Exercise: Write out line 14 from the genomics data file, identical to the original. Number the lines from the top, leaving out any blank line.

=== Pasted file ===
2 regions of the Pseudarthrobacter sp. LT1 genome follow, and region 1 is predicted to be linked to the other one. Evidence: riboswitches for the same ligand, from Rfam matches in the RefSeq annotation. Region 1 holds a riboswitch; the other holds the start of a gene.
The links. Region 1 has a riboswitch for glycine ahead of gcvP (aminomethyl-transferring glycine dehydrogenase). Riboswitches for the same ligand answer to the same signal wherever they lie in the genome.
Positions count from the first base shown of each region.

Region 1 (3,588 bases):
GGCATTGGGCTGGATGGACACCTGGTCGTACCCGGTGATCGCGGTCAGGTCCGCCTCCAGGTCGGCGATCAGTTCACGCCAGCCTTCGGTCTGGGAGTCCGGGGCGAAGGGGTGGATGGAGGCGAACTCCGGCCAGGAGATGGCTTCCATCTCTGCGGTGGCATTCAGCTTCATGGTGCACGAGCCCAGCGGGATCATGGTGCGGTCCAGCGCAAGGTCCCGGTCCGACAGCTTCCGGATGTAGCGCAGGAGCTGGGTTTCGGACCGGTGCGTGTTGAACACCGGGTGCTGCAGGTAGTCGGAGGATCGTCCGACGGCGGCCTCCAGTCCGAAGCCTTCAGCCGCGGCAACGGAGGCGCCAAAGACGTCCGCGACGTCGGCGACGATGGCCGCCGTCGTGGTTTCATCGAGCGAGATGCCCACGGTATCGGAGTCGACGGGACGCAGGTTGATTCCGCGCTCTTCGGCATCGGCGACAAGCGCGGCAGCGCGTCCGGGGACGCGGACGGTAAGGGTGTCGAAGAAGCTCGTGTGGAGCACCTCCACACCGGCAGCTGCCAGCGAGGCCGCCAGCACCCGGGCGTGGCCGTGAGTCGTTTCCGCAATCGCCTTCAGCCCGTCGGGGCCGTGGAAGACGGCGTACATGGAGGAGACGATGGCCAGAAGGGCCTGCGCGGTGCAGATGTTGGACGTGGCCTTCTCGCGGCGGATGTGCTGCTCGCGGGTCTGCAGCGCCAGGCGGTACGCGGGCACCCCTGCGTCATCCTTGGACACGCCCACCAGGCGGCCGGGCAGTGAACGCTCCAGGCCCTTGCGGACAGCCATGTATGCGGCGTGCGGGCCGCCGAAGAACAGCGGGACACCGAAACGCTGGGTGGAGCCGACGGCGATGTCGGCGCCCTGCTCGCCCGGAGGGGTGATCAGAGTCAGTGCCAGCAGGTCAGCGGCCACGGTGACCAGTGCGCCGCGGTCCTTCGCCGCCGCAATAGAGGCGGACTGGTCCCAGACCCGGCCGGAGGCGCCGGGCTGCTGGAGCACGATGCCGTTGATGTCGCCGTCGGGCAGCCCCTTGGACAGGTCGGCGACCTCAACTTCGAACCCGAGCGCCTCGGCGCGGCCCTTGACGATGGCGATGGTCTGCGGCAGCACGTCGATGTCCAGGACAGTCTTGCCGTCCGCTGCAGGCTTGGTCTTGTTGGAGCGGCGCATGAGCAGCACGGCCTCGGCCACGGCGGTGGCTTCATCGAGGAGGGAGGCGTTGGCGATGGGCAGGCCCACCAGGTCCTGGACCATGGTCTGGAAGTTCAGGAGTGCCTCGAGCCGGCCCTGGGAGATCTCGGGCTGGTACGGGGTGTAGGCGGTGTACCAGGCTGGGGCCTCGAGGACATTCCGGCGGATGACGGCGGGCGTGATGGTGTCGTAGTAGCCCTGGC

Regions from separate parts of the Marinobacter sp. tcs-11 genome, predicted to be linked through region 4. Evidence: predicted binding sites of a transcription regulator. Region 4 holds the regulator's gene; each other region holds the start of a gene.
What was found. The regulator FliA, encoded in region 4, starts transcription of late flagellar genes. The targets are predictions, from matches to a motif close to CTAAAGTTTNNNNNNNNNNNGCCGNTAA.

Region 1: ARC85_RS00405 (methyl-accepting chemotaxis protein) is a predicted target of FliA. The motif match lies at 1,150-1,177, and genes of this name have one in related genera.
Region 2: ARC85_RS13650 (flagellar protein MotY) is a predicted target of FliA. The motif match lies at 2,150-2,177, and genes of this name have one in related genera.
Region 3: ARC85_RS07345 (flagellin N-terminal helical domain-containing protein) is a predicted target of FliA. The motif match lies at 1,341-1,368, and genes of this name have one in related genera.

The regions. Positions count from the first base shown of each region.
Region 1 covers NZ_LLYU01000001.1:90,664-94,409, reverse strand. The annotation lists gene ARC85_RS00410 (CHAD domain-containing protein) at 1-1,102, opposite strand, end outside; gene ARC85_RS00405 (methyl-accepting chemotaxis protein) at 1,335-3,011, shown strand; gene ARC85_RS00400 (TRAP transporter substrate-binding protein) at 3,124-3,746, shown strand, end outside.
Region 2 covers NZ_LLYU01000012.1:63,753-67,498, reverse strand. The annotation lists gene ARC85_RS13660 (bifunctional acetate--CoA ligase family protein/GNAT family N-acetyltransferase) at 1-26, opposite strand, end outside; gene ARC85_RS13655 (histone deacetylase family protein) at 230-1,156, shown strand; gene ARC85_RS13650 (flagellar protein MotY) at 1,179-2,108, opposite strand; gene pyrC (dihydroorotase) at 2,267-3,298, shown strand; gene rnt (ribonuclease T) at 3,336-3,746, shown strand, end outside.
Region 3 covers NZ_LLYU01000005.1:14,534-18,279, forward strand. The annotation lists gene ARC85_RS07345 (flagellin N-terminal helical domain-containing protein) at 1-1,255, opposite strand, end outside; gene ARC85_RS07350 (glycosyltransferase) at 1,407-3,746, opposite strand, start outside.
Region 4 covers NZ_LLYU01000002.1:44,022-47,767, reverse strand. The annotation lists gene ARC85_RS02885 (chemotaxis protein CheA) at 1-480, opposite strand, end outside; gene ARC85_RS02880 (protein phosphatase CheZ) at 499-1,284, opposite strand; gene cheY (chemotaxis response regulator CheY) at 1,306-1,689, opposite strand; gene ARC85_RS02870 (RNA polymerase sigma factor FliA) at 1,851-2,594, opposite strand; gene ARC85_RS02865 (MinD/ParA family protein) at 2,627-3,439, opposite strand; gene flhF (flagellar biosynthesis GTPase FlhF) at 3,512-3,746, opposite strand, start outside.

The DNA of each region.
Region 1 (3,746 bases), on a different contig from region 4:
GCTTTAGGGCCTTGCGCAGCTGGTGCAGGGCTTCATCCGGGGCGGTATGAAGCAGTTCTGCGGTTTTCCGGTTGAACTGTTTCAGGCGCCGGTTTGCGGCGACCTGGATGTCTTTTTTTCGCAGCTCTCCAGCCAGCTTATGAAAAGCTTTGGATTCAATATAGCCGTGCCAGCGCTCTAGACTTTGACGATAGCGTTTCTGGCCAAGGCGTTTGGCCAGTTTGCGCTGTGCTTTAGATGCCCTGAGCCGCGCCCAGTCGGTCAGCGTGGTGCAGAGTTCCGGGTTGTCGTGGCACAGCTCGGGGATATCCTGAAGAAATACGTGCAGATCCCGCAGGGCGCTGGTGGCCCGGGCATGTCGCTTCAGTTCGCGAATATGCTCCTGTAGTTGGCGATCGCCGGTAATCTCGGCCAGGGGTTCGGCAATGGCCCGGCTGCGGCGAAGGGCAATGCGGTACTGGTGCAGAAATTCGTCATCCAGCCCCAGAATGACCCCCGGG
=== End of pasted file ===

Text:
Region 3 covers NZ_LLYU01000005.1:14,534-18,279, forward strand. The annotation lists gene ARC85_RS07345 (flagellin N-terminal helical domain-containing protein) at 1-1,255, opposite strand, end outside; gene ARC85_RS07350 (glycosyltransferase) at 1,407-3,746, opposite strand, start outside.